Children of tall parents are, on average, shorter than their parents.
This is a simple example of a common phenomenon: regression to the mean or the tendency for extremes to be pulled back towards the average. And for the same reason children of short parents are, on average, taller than their parents.
In the case of heights, regression to the mean is just a fact and nobody worries too much about it. However, there are many other cases in which regression to the mean is seriously misunderstood.
Appearing on the cover of Sports Illustrated is said to be a ‘kiss of death’: it is frequently followed by a loss of form, by failure of some sort. But of course the jinx is just regression to the mean. You only get to be on the cover if you are doing exceptionally well. And if you are doing exceptionally well now, then when regression to the mean kicks in you will be doing worse. All good runs come to an end. If Sports Illustrated started to feature those who were doing exceptionally badly on the front cover then people would be queuing up to appear, because if you are having a bad run then you will improve when regression to the mean occurs. (Of course good and bad runs don’t come to an end in a predictable way and some runs last longer than others. As ever in statistics we are talking about averages and randomness here.)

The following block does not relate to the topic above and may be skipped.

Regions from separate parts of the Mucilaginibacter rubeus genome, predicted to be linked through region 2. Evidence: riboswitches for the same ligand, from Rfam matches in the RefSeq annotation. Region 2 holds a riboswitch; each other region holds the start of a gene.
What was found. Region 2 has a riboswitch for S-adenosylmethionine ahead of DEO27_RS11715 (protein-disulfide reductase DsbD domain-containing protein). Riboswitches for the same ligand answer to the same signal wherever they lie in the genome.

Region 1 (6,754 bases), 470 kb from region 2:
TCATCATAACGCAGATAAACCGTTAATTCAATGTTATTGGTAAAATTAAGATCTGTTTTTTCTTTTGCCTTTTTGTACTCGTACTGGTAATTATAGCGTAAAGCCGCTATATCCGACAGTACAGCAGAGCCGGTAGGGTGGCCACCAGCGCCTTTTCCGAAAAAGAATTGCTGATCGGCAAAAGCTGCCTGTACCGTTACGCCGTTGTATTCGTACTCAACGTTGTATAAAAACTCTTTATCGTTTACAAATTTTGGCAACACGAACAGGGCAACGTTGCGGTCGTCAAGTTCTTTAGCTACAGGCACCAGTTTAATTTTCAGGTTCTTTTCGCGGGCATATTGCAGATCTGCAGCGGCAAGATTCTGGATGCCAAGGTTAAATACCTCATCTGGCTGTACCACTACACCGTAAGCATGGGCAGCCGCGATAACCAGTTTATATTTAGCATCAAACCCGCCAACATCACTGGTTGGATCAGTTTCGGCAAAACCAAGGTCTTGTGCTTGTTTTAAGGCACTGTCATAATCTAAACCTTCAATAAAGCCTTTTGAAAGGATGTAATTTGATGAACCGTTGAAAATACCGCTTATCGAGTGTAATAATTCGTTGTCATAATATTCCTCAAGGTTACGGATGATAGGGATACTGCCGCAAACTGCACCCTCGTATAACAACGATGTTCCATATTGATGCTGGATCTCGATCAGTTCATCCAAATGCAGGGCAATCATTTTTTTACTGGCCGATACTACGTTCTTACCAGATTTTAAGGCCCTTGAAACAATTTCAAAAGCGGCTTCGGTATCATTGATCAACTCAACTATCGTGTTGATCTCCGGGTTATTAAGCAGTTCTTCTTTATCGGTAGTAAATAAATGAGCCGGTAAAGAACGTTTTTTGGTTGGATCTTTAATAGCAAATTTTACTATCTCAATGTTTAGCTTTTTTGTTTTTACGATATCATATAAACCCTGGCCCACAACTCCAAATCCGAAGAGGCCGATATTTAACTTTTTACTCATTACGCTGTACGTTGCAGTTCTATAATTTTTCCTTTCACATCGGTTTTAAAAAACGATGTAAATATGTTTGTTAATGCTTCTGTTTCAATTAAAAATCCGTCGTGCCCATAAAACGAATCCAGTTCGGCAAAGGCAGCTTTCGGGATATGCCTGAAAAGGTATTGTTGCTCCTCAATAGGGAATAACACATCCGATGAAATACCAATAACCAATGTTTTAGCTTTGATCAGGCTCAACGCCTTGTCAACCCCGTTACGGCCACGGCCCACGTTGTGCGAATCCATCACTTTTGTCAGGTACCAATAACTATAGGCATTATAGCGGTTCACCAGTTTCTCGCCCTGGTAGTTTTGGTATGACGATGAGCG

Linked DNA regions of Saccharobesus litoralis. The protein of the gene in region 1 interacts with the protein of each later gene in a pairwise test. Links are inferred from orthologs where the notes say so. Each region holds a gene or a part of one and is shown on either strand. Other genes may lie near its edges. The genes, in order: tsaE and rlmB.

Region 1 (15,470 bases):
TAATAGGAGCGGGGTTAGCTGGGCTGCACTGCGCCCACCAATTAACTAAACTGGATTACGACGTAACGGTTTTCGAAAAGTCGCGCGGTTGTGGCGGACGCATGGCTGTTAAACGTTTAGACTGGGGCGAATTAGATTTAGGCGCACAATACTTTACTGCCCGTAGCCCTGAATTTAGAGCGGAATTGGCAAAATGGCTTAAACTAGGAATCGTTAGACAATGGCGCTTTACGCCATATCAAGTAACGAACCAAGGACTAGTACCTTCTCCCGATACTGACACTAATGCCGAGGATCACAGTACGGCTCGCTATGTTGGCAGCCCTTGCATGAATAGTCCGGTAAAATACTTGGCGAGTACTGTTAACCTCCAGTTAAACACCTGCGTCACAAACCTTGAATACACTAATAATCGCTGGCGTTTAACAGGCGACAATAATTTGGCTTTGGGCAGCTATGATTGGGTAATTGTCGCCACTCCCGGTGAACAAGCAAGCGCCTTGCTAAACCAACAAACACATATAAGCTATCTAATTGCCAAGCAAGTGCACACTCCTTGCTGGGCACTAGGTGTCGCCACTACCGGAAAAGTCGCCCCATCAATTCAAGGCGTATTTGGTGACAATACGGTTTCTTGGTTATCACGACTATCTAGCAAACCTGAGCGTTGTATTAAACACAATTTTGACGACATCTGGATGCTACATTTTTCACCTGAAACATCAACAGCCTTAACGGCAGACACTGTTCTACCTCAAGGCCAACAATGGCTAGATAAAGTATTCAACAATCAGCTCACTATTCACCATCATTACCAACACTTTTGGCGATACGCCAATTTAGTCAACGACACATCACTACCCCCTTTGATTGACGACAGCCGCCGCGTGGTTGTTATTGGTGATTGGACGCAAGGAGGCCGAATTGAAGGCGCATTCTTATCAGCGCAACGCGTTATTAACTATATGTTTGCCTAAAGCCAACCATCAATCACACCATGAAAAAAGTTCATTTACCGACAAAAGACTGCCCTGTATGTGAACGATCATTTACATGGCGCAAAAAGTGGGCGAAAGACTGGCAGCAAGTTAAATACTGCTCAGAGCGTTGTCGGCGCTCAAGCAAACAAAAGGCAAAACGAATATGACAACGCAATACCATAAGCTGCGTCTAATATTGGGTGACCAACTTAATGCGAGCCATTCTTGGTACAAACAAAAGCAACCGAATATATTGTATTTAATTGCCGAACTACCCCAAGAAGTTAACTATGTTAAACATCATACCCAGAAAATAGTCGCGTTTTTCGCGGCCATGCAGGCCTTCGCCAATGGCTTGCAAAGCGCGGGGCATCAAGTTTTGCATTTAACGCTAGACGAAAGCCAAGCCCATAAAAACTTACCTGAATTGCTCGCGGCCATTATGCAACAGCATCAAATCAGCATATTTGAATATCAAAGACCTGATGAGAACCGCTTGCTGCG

The Sports Illustrated ‘jinx’ is a case of mistaking correlation for causation. Appearing on the cover may be correlated with a loss of form but it is not the cause of a loss of form. This misinterpretation is much more worrying when it affects serious areas such as health, where the fallacious reasoning can appear to defend quackery.
“I was seriously ill and tried all sorts of things to no avail. But then I tried psychic surgery and I recovered. Therefore psychic surgery works.”
No, many people who are seriously ill get better eventually. It’s regression to the mean which is responsible.